Create NYC is Released

How should arts advocates use this statement of values?

Volume 117, No. 8September, 2017

Chris Carroll

Christopher Carroll

Government officials like studies and plans. From economic impact studies and environmental surveys to community development initiatives and rezoning proposals, these plans and initiatives help our representatives organize complex ambitions and foster inter-agency collaboration. Public officials are always studying our communities and planning our city’s future. Though the arts determine the strength and vibrancy of our communities, the city has at times largely ignored the arts, never mind the future of our cultural environment. This summer, that changed. Create NYC, the city’s first comprehensive cultural plan, was released.

It only takes a cursory glance at our city’s history to appreciate the role that the arts play in our diverse cultural fabric and communities. The arts are part of our common heritage as New Yorkers, and it is well beyond time to ensure that New York City, the cultural capital of the world, strongly encourages and supports a healthy, vibrant and creative environment for artists, performers, scientists, organizations, visitors and all New Yorkers.

Using the best practices learned from similar plans in Boston, Chicago, Denver and San Francisco, Create NYC was developed with input from Local 802, artists, cultural leaders, thought leaders, educators, community members, government agencies, students, parents, and most importantly, New Yorkers. Though no planning process and engagement process is perfect, the city’s method was remarkable in scope and ambition and ultimately included more than 400 events and an estimated 188,000 New Yorkers. The Department of Cultural Affairs, under the leadership of Commissioner Tom Finkelpearl, must be commended for the scale and reach of this process.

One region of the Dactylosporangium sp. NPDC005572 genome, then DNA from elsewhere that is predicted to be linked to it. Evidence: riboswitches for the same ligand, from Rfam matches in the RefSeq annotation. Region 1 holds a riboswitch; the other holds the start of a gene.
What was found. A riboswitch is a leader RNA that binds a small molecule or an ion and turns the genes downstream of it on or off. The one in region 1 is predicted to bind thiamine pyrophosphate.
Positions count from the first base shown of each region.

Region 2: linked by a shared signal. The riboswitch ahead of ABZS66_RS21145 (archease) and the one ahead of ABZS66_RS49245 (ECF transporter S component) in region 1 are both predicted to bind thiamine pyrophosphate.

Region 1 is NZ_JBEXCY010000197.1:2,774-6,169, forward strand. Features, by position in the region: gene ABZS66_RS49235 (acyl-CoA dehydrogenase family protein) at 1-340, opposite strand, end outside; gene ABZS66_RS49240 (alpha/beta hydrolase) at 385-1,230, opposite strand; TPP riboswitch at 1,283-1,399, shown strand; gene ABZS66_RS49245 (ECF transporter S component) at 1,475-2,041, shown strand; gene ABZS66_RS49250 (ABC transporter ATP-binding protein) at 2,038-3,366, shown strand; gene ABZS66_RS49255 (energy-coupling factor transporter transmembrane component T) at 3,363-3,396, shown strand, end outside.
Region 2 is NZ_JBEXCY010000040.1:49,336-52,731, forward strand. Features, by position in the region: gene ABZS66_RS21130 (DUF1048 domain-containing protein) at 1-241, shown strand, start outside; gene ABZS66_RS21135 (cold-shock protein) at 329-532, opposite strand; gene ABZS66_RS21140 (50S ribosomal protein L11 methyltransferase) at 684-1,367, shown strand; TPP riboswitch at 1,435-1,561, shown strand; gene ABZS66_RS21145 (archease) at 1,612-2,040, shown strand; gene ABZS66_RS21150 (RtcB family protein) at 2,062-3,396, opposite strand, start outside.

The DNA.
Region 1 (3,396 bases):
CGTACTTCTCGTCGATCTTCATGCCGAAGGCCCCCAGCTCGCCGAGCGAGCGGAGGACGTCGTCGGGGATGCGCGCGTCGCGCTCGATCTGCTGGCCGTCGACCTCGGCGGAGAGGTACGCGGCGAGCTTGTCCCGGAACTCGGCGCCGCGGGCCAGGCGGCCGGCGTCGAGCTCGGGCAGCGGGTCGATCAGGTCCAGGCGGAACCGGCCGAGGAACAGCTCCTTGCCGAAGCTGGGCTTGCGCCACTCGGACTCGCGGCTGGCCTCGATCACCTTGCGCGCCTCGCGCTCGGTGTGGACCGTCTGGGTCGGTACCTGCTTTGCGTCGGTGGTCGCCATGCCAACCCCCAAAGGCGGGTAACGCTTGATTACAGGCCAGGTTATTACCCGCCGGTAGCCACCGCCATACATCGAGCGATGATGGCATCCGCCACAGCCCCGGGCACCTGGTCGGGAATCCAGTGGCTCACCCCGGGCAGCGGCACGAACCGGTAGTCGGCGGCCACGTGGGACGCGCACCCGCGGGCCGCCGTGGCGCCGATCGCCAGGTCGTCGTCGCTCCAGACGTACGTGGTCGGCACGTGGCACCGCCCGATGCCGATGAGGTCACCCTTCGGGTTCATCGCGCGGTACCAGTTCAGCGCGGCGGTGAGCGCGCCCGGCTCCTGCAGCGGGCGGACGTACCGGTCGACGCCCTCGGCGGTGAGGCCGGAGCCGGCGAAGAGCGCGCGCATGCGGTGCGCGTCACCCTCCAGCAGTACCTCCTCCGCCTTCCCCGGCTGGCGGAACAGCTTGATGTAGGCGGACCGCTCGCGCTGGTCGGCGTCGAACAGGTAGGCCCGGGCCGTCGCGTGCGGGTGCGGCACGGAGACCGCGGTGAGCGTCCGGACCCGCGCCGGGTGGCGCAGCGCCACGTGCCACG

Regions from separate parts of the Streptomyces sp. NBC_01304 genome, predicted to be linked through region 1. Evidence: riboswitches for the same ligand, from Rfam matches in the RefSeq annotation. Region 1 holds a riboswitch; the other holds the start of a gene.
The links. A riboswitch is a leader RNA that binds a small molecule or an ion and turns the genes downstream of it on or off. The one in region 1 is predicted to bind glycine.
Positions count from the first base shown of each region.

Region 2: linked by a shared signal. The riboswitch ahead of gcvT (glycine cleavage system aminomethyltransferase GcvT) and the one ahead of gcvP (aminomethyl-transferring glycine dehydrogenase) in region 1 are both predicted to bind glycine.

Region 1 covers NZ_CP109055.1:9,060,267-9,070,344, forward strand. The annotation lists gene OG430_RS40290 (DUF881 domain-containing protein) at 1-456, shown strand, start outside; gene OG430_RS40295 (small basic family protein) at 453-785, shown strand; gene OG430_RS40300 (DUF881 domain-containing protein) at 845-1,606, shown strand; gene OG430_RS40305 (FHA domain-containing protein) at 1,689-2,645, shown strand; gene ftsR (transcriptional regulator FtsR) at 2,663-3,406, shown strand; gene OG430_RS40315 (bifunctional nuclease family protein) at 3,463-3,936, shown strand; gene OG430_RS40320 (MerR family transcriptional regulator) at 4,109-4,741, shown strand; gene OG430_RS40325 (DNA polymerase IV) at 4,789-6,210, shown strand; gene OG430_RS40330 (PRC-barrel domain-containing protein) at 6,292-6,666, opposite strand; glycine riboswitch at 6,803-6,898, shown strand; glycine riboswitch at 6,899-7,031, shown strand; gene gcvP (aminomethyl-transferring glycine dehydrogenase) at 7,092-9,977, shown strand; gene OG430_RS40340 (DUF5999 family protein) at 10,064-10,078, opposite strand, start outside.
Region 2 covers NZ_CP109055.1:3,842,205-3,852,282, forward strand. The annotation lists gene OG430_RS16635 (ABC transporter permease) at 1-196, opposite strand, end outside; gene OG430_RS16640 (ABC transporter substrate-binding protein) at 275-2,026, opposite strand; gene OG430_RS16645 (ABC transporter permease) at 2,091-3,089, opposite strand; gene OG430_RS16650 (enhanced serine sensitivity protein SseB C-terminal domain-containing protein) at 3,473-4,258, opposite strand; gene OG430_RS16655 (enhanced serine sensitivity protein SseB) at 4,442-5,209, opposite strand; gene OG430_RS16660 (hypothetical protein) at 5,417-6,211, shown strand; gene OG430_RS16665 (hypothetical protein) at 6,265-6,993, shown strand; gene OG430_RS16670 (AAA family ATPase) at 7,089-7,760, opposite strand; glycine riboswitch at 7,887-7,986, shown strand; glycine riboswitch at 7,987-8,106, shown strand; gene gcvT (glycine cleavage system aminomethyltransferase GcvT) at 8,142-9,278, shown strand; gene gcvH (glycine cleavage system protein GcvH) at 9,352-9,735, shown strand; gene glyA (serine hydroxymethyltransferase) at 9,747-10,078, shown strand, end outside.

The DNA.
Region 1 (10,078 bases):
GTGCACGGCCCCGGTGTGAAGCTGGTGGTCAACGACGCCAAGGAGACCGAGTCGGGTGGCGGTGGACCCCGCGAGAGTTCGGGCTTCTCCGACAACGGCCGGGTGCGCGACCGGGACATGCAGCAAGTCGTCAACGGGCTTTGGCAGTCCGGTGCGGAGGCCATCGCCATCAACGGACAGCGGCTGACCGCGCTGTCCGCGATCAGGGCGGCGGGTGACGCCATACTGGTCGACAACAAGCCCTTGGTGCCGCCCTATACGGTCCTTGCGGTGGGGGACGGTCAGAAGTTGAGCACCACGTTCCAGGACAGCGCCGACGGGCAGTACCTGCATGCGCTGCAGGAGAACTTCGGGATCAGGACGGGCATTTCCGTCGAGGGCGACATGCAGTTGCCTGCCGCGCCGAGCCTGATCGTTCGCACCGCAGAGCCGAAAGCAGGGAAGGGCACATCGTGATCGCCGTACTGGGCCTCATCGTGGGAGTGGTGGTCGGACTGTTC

The resulting “cultural plan” is actually a list of recommendations, values and priorities that reflects the needs and desires of artists and New Yorkers and which should guide the future of New York City. While this is an important step for New York and cities looking to this “plan” as a footprint, it is only the beginning. For the cultural community, now the real work begins.

The truth is that Create NYC is not a cultural plan. It is not a slate of explicit legislative proposals, nor is it a budgetary document or a list of administrative changes. It is not a policy paper and it does not take a hard position on some of the fundamental concerns that face our communities, including gentrification, re-zoning or housing.

Instead, the plan is a statement of the city’s values and priorities that will guide the administration and City Council for the next five years. It is a statement of values that the arts community will interpret and use as a tool for policy advocacy to the city’s leadership and beyond. It is a foundation from which the cultural community of New York can build upon to strengthen its advocacy and increase its leverage. It is a reflection of the city’s collective cultural commitment to inclusion, equity, access, accessibility, compassion and opportunity. It is a list of strategies that can be employed to support the city’s goals and meet the needs of artists and communities. It is an acknowledgement that our cultural values are part of our identity. It is a commitment to New Yorkers that our city will be a place that encourages arts and sciences in our day-to-day lives, where artists can make art and a living, where equitable access and opportunity are the status quo and where all New Yorkers have access to the power and potential of artistic expression, exploration and creativity.